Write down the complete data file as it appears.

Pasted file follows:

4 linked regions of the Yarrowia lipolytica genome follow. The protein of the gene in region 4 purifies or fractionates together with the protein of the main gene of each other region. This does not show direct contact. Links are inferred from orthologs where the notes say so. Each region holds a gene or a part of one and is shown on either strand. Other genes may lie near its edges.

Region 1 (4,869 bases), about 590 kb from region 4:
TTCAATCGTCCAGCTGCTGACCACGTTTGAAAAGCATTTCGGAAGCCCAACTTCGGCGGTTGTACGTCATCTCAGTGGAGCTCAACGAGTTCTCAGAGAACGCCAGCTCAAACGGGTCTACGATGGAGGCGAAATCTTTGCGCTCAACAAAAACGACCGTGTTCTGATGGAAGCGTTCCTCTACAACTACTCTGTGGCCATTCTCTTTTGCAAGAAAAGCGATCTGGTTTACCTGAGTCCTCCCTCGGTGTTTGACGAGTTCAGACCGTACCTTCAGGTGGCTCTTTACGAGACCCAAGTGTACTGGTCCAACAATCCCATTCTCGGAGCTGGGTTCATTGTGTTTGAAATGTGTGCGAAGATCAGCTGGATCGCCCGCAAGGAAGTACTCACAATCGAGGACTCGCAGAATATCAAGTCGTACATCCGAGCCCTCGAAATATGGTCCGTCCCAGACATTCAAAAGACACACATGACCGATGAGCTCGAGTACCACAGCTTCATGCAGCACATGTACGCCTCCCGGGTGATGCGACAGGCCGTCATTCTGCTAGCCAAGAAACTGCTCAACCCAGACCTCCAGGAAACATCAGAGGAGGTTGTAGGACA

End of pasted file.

4 linked regions of the Yarrowia lipolytica genome follow. The protein of the gene in region 4 purifies or fractionates together with the protein of the main gene of each other region. This does not show direct contact. Links are inferred from orthologs where the notes say so. Each region holds a gene or a part of one and is shown on either strand. Other genes may lie near its edges.

Region 1 (4,869 bases), about 590 kb from region 4:
TTCAATCGTCCAGCTGCTGACCACGTTTGAAAAGCATTTCGGAAGCCCAACTTCGGCGGTTGTACGTCATCTCAGTGGAGCTCAACGAGTTCTCAGAGAACGCCAGCTCAAACGGGTCTACGATGGAGGCGAAATCTTTGCGCTCAACAAAAACGACCGTGTTCTGATGGAAGCGTTCCTCTACAACTACTCTGTGGCCATTCTCTTTTGCAAGAAAAGCGATCTGGTTTACCTGAGTCCTCCCTCGGTGTTTGACGAGTTCAGACCGTACCTTCAGGTGGCTCTTTACGAGACCCAAGTGTACTGGTCCAACAATCCCATTCTCGGAGCTGGGTTCATTGTGTTTGAAATGTGTGCGAAGATCAGCTGGATCGCCCGCAAGGAAGTACTCACAATCGAGGACTCGCAGAATATCAAGTCGTACATCCGAGCCCTCGAAATATGGTCCGTCCCAGACATTCAAAAGACACACATGACCGATGAGCTCGAGTACCACAGCTTCATGCAGCACATGTACGCCTCCCGGGTGATGCGACAGGCCGTCATTCTGCTAGCCAAGAAACTGCTCAACCCAGACCTCCAGGAAACATCAGAGGAGGTTGTAGGACA